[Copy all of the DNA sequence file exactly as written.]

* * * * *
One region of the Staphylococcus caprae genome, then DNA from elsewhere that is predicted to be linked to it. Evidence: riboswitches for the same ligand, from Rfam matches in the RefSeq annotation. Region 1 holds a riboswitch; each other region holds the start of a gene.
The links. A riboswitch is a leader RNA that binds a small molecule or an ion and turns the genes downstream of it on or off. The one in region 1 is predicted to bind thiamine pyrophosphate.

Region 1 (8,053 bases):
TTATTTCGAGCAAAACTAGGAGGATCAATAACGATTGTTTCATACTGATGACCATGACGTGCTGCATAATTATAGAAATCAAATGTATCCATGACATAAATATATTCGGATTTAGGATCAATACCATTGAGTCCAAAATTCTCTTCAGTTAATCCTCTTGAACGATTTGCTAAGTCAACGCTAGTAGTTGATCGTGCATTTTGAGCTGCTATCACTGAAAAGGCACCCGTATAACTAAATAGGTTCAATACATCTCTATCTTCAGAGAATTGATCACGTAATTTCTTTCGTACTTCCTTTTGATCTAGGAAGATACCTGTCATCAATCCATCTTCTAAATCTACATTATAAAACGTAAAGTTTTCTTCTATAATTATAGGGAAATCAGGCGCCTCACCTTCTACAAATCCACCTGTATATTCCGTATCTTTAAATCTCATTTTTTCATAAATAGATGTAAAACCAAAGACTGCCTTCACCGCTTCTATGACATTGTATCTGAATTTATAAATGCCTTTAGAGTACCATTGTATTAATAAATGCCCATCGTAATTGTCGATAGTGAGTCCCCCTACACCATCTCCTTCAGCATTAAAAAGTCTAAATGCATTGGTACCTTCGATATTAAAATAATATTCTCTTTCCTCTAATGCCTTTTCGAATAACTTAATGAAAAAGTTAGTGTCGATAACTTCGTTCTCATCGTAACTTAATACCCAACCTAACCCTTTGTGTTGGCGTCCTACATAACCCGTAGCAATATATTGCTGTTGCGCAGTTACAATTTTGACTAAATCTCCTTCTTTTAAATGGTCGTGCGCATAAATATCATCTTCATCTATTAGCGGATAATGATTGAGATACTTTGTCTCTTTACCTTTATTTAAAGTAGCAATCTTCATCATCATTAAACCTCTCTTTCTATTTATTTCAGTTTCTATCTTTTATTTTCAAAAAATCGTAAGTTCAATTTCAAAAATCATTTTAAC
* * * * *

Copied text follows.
One region of the Staphylococcus caprae genome, then DNA from elsewhere that is predicted to be linked to it. Evidence: riboswitches for the same ligand, from Rfam matches in the RefSeq annotation. Region 1 holds a riboswitch; each other region holds the start of a gene.
The links. A riboswitch is a leader RNA that binds a small molecule or an ion and turns the genes downstream of it on or off. The one in region 1 is predicted to bind thiamine pyrophosphate.

Region 1 (8,053 bases):
TTATTTCGAGCAAAACTAGGAGGATCAATAACGATTGTTTCATACTGATGACCATGACGTGCTGCATAATTATAGAAATCAAATGTATCCATGACATAAATATATTCGGATTTAGGATCAATACCATTGAGTCCAAAATTCTCTTCAGTTAATCCTCTTGAACGATTTGCTAAGTCAACGCTAGTAGTTGATCGTGCATTTTGAGCTGCTATCACTGAAAAGGCACCCGTATAACTAAATAGGTTCAATACATCTCTATCTTCAGAGAATTGATCACGTAATTTCTTTCGTACTTCCTTTTGATCTAGGAAGATACCTGTCATCAATCCATCTTCTAAATCTACATTATAAAACGTAAAGTTTTCTTCTATAATTATAGGGAAATCAGGCGCCTCACCTTCTACAAATCCACCTGTATATTCCGTATCTTTAAATCTCATTTTTTCATAAATAGATGTAAAACCAAAGACTGCCTTCACCGCTTCTATGACATTGTATCTGAATTTATAAATGCCTTTAGAGTACCATTGTATTAATAAATGCCCATCGTAATTGTCGATAGTGAGTCCCCCTACACCATCTCCTTCAGCATTAAAAAGTCTAAATGCATTGGTACCTTCGATATTAAAATAATATTCTCTTTCCTCTAATGCCTTTTCGAATAACTTAATGAAAAAGTTAGTGTCGATAACTTCGTTCTCATCGTAACTTAATACCCAACCTAACCCTTTGTGTTGGCGTCCTACATAACCCGTAGCAATATATTGCTGTTGCGCAGTTACAATTTTGACTAAATCTCCTTCTTTTAAATGGTCGTGCGCATAAATATCATCTTCATCTATTAGCGGATAATGATTGAGATACTTTGTCTCTTTACCTTTATTTAAAGTAGCAATCTTCATCATCATTAAACCTCTCTTTCTATTTATTTCAGTTTCTATCTTTTATTTTCAAAAAATCGTAAGTTCAATTTCAAAAATCATTTTAAC